Even before the coming of COVID-19, banking technology was in a continual state of change. With tools such as smartphone access, full-function ATMs, tablets, and e-commerce, bank customers and credit union members have been facilitating their banking in more innovative ways than ever.
A practical application of the phrase “Work smarter, not harder.”
Likewise, advances have continued behind the scenes as well, as more financial insti-tutions realize the benefits of cash automation: Utilizing recyclers for the management of cash within the branch. Operating as “transactional vaults”, cash recyclers are UL-rated cash safes that offer great flexibility for branches. They provide for both withdrawal and deposit of cash - lending themselves well to cash-negative, neutral, or posi-tive demographics. Recyclers help to drastically minimize the use of cash drawers while increasing security and efficiency in the branch.
A recycler normally sits between two adjacent stations and is used for every cash transaction run by those tellers. For any type of cash-out transaction, the cash is sort-ed, verified, and dispensed, sparing the time and effort of counting cash by hand. And for cash coming in, deposits go directly into the machine where the bills are sorted, verified, authenticated, and stored in the safe; again, with little or no cash handling done by the teller. Cash drawers become little more than a repository for coin and damaged notes. Consequently, cash-drawer levels can be significantly reduced, resulting in fewer cash errors; greater efficiency in maintaining branch cash limits; and reduced risk of robbery.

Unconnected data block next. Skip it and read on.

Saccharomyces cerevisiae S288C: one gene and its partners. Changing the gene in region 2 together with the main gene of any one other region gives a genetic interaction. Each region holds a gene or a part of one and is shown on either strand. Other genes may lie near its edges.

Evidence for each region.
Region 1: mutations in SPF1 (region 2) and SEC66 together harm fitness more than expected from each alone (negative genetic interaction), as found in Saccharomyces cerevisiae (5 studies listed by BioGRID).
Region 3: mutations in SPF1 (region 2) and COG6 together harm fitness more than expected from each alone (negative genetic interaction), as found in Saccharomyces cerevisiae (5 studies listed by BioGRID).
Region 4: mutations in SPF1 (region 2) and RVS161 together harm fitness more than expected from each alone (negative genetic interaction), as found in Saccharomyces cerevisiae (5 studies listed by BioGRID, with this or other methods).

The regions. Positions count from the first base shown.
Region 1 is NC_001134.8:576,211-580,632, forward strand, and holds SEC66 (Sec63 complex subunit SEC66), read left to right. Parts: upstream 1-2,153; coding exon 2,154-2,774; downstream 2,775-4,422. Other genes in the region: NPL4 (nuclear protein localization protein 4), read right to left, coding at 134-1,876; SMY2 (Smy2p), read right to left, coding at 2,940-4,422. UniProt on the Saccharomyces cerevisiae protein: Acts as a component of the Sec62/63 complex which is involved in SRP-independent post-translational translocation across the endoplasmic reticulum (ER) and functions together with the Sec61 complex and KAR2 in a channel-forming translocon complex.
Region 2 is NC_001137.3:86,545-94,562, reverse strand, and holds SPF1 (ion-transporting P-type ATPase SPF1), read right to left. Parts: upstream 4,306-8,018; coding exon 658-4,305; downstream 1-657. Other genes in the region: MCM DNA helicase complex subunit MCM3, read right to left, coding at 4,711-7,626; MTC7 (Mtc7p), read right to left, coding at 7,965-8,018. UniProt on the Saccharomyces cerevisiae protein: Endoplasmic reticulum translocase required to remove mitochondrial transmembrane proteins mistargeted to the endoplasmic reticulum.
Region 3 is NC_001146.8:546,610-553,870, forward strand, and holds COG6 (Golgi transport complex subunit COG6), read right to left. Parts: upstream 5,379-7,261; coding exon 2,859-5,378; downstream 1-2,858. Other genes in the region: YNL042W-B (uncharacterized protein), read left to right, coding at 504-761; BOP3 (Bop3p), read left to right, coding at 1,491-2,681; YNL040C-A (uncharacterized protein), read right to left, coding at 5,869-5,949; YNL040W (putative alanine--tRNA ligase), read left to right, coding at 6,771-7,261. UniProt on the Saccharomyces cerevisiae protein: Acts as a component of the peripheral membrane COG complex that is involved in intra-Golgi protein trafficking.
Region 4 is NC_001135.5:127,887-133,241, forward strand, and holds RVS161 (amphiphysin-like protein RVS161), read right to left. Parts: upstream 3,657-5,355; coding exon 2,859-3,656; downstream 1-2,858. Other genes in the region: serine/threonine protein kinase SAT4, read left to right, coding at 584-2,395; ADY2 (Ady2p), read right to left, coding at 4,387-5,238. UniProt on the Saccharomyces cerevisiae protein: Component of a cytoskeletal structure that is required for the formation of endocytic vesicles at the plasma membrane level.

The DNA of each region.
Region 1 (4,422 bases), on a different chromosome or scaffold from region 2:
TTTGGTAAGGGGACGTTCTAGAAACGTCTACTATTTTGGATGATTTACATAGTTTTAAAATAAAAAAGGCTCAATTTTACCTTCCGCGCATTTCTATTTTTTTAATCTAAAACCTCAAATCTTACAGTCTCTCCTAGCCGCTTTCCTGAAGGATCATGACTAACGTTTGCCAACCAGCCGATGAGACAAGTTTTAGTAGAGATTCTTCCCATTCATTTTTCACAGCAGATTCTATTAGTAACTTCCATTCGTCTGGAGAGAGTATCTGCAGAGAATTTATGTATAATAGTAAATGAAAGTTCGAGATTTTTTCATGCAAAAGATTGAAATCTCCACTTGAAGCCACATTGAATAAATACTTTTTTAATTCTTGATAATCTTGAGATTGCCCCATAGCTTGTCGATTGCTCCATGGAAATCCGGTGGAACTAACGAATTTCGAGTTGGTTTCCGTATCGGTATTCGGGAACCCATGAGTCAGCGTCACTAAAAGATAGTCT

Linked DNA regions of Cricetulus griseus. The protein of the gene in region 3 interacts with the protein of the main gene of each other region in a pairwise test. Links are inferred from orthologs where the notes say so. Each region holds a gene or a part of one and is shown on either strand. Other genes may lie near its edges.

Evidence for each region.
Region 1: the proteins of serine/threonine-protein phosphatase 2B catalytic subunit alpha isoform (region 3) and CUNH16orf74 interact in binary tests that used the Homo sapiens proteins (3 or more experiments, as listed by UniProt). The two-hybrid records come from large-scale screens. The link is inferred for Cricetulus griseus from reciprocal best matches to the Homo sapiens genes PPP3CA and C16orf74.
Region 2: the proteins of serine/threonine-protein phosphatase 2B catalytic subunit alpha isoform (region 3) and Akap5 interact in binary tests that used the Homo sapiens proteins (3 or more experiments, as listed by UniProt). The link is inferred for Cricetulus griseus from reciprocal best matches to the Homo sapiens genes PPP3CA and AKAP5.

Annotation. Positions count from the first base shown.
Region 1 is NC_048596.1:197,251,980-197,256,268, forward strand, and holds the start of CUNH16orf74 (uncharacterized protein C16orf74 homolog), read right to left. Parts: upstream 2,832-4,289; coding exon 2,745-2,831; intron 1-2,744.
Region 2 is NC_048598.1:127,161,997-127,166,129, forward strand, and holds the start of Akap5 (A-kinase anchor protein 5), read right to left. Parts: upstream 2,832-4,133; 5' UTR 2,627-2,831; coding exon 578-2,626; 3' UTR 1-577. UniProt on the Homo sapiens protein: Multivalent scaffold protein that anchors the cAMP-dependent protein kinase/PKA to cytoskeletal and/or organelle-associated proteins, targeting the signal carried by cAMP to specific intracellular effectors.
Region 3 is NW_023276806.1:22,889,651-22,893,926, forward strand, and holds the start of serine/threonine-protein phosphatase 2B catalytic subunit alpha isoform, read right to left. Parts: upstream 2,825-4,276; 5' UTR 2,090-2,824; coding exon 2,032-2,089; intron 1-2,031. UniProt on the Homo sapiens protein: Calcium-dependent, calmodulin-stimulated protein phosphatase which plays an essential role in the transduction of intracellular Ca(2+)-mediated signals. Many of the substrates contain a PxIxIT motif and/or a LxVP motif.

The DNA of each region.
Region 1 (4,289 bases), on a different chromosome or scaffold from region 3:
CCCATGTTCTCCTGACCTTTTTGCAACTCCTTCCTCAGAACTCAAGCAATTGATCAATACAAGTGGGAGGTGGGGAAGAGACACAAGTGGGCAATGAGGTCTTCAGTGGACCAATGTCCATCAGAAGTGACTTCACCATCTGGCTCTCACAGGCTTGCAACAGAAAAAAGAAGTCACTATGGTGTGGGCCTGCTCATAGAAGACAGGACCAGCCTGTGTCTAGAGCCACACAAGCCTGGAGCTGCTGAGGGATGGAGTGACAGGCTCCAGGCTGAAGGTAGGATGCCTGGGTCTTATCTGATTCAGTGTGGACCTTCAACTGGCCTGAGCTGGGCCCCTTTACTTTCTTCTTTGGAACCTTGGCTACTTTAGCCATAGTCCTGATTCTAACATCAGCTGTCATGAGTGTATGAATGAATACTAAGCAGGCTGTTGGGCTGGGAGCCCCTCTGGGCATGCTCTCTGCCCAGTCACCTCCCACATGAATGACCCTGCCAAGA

Even tellers working at “outer” stations can benefit from using the recyclers, as they can stock up cash or sell their drawers down without having to take a second person for a trip to the vault. And cash supplies can be bought and sold in any amount – as opposed to working in bulk from the vault – also allowing these tellers to operate at lower cash levels throughout the day. The end result? Branches have been able to streamline their cash usage and their tellering (sometimes even to the point of running fewer stations) positioning their teller staff in other roles, or even redesigning the branch itself as a more “open” environment.
Re: The Pandemic
Initially, as the country went through a shutdown process, financial institutions closed their lobbies completely. Those branches with drive-up capability began filtering traffic there - only bringing customers into the lobbies by appointment as needed.
As lockdown restrictions began to ease, many branches started allowing customers back inside at a reduced level. However, the need for safety, security, and efficiency are just as prominent. And the recycler can play a big part there as well; utilizing fewer tellers in the branch and positioning them directly at the recycler. Other teller staff are then available to assist with appointments, phone-banking, and e-commerce transac-tions.
As branches begin to open again, a recycler can even offer the potential for contactless cash handling. Based on the positioning of the machine in the branch, the customers themselves might be able to place their cash in the machine, or remove it upon withdrawal, thus eliminating cash changing hands during the transaction. Regardless of how needs and restrictions might change moving forward, financial institutions continue to make the best use of technology and cash automation for the sake of their customers and their business - transforming their branches as needed.
Thus, the phrase itself might see a transformation as it becomes “Work safer, not closer”.